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moosebutter news and musings

Tim Tim - Fri, 28 Jul 2006 9:40 am

Cruisin' the Hi-Line

Highway 2 -- North, north, north United States. The furthest North freeway in the US. We followed it East from Shelby, MT, all the way to Minot, ND -- it continues further to the East, though I don't think anyone has actually dared to see JUST HOW FAR IT ACTUALLY GOES. To the West, it stretches all the way to Hawaii. Or so I hear.

Monday we booked it on over here to Minot. Weston, Chris and Jorge traveling in one vehicle got here a couple hours ahead of Tim and his pretty little family, who drove through a massive thunder storm. Blowing-construction-signs-across-the-street massive.

Minot is a pretty big city, evidenced by the requisite population of fast food chains and a super wal-mart. The North Dakota State Fair is pretty massive -- big grandstand entertainment including Carrie Underwood, Steve Miller Band, Keith Urban and the like; 10 free stages, one of which has us doing our happy little act three times a day.

Fairs, especially the carnivals, are interesting places. The only carnival-esque experience I had growing up was at Lagoon, an amusement park in North-Central Utah. There you have the rides, the games, the booths, the food stands and the everything else, I think deliberately set up to imitate a carnival, but with a few major differences: it's paved (so no dust), it's pretty cheap (because you pay for most of it at the gate), and it's staffed by teenagers. Real carnivals are dusty, hot, expensive (five bucks for two dart throws?), and staffed mostly by old, craggy, chain-smoking dudes. Scary to walk the kids past. No wonder these places are dying out -- it's gross.

That being said, it's a totally different beast than Lagoon, or even the carnival that rides through our part of Colorado every year and sets up camp in the mall parking lot. People in the Boulder area are not hurting for things to do. Even the poorest are pretty well off, and most laborers are not hard laborers. For a town like Shelby, MT, the fair is a big thing -- possibly THE big thing all year. They don't have Lagoon, or Six Flags, or the local water park to hang out at all year; there are not big events a few miles away happening every weekend; they work hard, and amusement is a different thing than to us cooshy lifers. The fair is the big thing -- they enjoy it when it comes.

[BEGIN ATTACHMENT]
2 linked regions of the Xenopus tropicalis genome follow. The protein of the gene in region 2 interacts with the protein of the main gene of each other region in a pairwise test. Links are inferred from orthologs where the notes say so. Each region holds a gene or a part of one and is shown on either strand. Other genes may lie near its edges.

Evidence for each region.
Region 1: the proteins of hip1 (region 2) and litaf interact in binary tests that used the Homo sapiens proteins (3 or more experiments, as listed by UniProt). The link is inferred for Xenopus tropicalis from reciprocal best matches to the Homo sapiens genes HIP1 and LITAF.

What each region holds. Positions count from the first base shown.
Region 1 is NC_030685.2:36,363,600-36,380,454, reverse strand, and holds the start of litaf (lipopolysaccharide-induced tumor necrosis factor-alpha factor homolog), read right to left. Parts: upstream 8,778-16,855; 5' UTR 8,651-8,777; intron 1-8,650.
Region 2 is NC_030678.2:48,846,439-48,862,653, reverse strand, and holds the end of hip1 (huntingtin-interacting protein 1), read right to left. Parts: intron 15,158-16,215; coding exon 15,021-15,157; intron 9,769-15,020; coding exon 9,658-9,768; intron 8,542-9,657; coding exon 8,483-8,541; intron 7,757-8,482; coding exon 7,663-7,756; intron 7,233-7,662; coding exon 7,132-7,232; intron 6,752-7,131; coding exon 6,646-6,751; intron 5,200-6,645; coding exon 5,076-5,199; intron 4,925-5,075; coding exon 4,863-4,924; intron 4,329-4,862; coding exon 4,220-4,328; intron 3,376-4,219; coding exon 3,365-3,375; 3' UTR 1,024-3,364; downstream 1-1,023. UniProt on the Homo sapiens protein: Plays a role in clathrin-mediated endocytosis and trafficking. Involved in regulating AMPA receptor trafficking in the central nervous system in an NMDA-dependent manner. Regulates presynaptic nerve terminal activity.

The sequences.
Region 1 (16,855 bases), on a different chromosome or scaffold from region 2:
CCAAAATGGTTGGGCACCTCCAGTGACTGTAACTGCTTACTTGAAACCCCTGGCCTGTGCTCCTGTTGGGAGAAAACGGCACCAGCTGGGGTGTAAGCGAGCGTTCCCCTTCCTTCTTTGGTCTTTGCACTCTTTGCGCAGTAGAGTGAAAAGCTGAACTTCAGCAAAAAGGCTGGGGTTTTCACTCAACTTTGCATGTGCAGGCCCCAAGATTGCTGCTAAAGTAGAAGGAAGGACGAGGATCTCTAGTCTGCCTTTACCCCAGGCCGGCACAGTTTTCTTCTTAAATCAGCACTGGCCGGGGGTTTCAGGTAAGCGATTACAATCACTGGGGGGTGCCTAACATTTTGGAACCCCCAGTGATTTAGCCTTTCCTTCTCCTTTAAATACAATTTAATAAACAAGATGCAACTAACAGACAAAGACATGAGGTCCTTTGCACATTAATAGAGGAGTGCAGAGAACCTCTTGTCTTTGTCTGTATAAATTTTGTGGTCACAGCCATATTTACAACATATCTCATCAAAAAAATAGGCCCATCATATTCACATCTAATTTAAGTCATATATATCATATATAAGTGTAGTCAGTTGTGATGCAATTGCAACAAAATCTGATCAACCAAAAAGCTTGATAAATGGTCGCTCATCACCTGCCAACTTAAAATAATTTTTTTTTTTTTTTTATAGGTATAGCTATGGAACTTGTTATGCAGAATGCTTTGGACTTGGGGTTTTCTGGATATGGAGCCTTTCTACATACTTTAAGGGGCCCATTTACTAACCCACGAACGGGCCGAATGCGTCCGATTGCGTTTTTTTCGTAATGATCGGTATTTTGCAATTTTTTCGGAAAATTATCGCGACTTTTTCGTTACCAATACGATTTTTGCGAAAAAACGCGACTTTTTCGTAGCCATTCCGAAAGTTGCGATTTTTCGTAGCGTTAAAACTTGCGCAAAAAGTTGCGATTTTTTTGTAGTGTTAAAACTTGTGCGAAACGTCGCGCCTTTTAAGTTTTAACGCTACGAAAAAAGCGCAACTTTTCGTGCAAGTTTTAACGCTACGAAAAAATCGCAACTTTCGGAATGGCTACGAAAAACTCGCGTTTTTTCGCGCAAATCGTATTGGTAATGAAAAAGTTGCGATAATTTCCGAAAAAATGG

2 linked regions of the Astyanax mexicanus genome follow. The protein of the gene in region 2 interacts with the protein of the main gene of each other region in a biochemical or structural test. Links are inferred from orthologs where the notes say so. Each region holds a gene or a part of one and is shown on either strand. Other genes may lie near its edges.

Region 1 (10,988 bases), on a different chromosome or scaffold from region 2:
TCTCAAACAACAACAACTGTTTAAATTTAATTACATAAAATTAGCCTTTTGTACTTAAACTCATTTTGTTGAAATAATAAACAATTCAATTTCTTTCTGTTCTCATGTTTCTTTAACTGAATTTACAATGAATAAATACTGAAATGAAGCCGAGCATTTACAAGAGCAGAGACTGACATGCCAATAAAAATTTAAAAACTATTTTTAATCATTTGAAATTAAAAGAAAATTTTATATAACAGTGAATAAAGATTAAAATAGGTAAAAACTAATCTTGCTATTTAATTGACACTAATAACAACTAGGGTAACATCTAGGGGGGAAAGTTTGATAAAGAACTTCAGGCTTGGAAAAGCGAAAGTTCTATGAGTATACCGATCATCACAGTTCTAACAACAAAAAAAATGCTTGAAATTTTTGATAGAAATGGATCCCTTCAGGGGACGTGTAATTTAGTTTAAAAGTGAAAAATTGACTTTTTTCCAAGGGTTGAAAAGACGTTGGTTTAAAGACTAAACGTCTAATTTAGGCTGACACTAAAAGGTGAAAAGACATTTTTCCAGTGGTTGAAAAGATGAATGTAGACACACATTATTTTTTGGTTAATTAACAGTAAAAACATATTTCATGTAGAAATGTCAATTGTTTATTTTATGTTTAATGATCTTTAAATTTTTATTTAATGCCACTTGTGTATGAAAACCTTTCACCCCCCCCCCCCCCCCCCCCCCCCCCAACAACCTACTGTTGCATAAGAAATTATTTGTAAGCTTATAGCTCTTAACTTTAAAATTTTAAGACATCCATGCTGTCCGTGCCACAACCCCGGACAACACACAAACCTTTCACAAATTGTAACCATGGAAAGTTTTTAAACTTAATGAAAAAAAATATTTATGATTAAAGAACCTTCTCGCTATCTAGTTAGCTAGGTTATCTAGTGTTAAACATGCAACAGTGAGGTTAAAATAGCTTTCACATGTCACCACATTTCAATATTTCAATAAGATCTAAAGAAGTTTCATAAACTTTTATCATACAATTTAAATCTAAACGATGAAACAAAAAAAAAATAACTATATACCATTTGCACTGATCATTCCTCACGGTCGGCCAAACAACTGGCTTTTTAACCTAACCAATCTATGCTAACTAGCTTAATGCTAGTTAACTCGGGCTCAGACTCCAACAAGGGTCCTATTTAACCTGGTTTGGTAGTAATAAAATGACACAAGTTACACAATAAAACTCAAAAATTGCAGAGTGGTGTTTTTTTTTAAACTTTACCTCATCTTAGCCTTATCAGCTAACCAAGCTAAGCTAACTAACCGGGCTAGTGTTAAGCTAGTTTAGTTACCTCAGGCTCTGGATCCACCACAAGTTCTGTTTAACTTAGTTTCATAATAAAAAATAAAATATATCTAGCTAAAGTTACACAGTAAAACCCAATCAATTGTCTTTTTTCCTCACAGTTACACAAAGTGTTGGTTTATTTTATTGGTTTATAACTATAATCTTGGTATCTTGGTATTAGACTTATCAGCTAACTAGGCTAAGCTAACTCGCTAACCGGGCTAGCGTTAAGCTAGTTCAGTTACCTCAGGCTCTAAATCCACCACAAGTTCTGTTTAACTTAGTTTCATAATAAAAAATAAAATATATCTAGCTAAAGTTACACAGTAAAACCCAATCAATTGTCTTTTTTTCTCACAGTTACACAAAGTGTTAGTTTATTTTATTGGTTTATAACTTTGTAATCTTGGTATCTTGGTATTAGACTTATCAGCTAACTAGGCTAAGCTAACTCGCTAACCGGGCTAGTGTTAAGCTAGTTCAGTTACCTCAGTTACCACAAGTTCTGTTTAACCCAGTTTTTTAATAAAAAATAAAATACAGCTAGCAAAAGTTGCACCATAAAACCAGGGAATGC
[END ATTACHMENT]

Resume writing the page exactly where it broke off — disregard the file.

It was interesting to see the confluence of cultures -- the older folks still wear the boots and wranglers and flannel shirts; younger, you still get boots, but they're usually wearing gap on top, or cowboy hats and nike airs. And we saw a group of highly-pierced punks hanging out at the rodeo. Cool.

Speaking of rodeo. Watched some regional competition rounds of calf roping and bronco riding. I always thought it was bizarre when they did rodeos at the Salt Palace in downtown Salt Lake City. Now I get it a little more -- plain country, Montana, that's how people up here survive. I don't know how much calf roping actually gets done anymore, but at least not long ago this was a living -- if you couldn't catch a calf, heard cattle, tame a horse, and master the elements, you dead. The community celebrated the skills that kept them alive. Not to mention that people like to show off, and you show off in ways that can be measured -- everyone rides a horse? Everyone can tell who's best at riding a horse, so let's have a contest.

Medieval / Renaissance, you got what? Pageants, jousts, sword fighting -- celebrating the skills and abilities that kept kingdoms strong and armies powerful. Fencing: a sport that grew out of a martial art. Even the Olympics originally started with events that mirrored war, both ancient and modern -- javelin, discus; equestrian events, rifle shooting and archery.

And, of course, ballroom dancing.

Tim Tim - Sat, 22 Jul 2006 11:37 pm

Havre, MT July 22, 2006

News from the Road deux

Day two at Shelby was cool - three afternoon shows in the scorching heat, glowing neck sunburns to show for it. Lots of fun stuff with the audience, great requests, excellent sing-a-longs.

This morning we drove to Havre... if you can't have 'er in Havre, ya know... three shows today, too! And got to watch the curly blonde haired magician in between!